How To Tell if You’re Doing an Exercise Incorrectly

Have you ever tried a new workout and ended up in pain for a few days with a pulled muscle or some other type of unexpected injury? Don’t worry, I’ve been there, too. It can be fun to try new workouts (hello, AcroYoga!) but if you don’t take extra care to ensure you’re performing the exercises properly, you can easily hurt your body.

To help you avoid injuries in the future, here are my top tips for recognizing when you’re doing an exercise incorrectly. (You’re welcome).

You Experience Pain

You know the old saying, “Pain is gain”? Well … that isn’t always the case. It’s normal to feel some physical discomfort when you exercise, but you shouldn’t feel pain. The minute your body sends pain signals your way is the minute you need to stop what you’re doing and analyze your form.

When I mention pain, I mean during the exercise itself, not afterward. Unfortunately, it’s almost impossible to avoid the muscle pain that inevitably develops after a good workout. But if you’re doing squats and your knees are screaming at you, there’s no reason to be a tough guy or gal and keep punishing them. Pushing through intense pain can cause long-lasting damage to your joints and soft tissues.

So the next time you feel like your shoulder is going to burst out of its socket while you’re doing lateral arm raises, stop what you’re doing. Your body is trying to tell you it can’t complete that motion right now. You might try other exercises that target the shoulder muscles or simply give your shoulders a break until they feel better.

You Feel Sore for Days After a Workout

Some muscle soreness is normal after a good workout and can be an indication that your workouts are delivering results. But if you’re sore for days after your sweat session, you’re probably working too hard and taxing your body too much.

Muscle soreness happens as a result of tearing your muscles down. The muscles then repair themselves (which is why getting sufficient rest after a workout is important). Don’t worry, the muscle tear-down process is normal and is the primary way to get stronger, more defined muscles.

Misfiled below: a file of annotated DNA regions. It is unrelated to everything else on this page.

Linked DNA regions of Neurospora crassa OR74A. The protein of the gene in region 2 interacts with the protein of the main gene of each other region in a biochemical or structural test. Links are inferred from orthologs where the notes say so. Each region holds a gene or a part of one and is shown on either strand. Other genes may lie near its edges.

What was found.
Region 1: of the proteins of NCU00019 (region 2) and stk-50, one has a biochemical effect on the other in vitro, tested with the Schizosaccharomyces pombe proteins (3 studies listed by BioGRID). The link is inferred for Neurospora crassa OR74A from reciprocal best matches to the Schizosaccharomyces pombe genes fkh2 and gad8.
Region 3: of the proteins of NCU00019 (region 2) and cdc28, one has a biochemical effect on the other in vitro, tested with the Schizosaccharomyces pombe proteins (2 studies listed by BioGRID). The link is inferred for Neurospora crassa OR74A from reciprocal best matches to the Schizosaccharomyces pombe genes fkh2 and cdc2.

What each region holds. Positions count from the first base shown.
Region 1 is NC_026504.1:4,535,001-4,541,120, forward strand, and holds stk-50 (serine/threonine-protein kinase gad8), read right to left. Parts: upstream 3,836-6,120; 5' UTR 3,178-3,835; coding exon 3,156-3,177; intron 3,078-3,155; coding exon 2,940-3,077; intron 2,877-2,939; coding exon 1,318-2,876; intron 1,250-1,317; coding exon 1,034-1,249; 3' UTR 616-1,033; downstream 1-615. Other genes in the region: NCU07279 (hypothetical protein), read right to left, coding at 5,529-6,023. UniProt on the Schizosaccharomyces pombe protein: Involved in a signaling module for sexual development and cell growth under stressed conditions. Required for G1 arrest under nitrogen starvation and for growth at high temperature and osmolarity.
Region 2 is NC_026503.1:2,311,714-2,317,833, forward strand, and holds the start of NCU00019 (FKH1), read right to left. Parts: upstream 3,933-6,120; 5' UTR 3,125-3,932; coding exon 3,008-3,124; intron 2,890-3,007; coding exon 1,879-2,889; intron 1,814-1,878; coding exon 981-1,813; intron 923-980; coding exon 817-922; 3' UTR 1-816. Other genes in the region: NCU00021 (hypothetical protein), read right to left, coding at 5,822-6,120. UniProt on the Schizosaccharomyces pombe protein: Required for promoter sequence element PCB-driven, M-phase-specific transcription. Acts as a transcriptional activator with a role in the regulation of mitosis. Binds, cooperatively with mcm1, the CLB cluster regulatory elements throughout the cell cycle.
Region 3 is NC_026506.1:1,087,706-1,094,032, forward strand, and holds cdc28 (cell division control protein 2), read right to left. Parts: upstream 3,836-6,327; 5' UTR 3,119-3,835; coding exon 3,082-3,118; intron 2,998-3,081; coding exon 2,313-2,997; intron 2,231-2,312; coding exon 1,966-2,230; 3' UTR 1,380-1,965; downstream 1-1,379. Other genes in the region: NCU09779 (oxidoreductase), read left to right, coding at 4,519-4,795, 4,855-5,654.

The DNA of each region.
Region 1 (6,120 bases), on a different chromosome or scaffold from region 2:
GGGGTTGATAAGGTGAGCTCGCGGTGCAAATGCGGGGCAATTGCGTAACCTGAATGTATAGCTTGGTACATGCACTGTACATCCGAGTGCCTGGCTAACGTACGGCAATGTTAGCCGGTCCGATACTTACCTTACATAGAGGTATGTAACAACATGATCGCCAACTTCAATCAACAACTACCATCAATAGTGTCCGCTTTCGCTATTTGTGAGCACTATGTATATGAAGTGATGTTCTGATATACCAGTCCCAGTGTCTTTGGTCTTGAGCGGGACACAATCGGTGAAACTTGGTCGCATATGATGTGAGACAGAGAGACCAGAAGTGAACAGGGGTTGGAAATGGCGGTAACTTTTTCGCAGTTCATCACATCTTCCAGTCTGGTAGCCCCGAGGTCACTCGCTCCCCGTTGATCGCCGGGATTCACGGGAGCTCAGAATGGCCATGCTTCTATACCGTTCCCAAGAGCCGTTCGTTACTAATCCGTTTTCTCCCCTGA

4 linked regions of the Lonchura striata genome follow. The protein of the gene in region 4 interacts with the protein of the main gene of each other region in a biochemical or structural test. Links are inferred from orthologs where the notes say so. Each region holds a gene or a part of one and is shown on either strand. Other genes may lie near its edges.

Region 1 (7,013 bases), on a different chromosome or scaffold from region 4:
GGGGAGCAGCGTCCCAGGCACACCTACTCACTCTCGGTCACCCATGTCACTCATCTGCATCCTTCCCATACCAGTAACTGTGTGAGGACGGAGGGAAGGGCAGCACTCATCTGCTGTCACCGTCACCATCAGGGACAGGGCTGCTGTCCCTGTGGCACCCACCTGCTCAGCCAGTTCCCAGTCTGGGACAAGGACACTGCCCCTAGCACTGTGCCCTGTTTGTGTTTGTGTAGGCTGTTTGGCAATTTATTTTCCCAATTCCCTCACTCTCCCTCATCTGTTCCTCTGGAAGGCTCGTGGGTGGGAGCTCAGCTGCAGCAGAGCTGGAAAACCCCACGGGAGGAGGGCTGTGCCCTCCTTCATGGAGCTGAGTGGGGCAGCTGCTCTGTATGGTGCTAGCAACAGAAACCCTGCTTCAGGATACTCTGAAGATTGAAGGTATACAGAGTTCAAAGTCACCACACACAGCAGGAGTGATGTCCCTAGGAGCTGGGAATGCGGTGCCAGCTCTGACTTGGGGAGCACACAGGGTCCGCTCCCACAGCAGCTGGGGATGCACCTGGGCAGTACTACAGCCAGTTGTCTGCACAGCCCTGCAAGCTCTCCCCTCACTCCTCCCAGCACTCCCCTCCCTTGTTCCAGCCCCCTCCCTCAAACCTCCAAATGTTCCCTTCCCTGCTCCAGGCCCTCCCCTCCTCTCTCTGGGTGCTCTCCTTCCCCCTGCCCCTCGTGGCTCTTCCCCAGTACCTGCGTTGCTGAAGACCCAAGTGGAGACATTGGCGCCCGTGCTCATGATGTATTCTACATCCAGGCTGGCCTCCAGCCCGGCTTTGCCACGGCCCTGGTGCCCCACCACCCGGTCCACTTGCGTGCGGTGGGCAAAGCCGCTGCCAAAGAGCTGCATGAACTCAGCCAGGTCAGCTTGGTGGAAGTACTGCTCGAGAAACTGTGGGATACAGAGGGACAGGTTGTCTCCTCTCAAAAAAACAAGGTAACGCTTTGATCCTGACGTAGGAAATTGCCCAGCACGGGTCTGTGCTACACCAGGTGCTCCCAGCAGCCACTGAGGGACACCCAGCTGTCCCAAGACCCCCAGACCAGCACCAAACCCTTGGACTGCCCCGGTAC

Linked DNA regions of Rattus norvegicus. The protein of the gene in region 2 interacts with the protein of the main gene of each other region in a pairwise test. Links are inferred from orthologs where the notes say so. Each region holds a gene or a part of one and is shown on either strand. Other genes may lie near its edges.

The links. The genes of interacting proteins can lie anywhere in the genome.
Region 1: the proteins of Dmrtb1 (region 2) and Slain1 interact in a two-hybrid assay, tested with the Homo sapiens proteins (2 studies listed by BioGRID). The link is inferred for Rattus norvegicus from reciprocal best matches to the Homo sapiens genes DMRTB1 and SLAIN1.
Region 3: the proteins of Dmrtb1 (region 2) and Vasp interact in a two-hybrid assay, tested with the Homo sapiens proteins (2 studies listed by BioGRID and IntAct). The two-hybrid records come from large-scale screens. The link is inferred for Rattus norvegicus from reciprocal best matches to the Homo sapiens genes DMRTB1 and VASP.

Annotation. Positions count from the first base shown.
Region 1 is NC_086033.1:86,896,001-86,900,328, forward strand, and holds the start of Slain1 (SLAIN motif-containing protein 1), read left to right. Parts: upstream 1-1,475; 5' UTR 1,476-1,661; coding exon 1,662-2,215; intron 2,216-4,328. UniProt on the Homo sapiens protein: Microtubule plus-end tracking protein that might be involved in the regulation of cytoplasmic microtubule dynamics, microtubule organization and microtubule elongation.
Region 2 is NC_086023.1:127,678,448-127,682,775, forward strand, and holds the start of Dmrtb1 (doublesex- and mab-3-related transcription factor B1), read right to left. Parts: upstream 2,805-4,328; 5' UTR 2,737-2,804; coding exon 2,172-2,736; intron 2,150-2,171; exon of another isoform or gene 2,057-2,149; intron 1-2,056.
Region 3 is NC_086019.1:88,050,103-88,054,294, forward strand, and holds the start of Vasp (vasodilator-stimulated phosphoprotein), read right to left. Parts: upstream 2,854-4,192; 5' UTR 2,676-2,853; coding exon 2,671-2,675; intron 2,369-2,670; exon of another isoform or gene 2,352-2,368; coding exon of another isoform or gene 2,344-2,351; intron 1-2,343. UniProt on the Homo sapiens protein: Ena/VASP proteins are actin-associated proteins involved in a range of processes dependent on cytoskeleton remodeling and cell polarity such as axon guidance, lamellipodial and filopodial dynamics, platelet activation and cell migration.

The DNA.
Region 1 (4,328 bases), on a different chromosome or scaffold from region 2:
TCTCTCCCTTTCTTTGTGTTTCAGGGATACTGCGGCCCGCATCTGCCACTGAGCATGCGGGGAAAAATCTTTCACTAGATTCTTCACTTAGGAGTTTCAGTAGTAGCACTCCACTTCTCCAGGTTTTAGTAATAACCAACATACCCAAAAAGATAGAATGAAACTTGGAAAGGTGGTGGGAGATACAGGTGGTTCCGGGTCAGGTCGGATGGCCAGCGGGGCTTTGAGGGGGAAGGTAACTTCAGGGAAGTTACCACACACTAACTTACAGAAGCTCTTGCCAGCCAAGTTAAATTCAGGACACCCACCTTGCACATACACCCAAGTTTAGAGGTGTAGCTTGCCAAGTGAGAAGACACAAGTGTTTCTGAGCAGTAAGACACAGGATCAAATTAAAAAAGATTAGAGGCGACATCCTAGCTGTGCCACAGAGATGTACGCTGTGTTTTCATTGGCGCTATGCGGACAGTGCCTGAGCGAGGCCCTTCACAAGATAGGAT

While some muscle damage from a workout is normal and even desirable, you don’t want to tear your muscles down too much. If you’re feeling sore for days at a time after your workouts, you’re most likely tearing your muscles down more than you should. Try to cut back a little on your workout intensity until the soreness becomes less pronounced and long-lasting.

You’re Dreading Your Workout Sessions

Working out should feel good (even though it pushes your body outside of its comfort zone). Exercise releases endorphins and increases oxygen delivery to your body’s various tissues. Though it’s normal to feel a little bit lazy when your scheduled workout rolls around, it’s not normal to dread your workout sessions.

If you’re feeling anxious about working out, you’re probably pushing yourself too hard. At the end of a good workout, you should feel energized and accomplished, not exhausted and depressed. To bring the fun back into your workouts, go gentle on your body and don’t push it too hard. You can also make your sweat sessions more fun by inviting a friend to work out with you.

Make Your Workouts Enjoyable

You can’t enjoy a workout if you’re doing the exercises wrong, trust me. If you leave the gym feeling like you’ve just been beaten up, you’re most likely doing at least one of your exercises with improper form or too much intensity. Listen to your body and learn how to recognize the common indications that you’re doing an exercise wrong. Then stop the exercise or take the time to learn how to get your form right before you continue.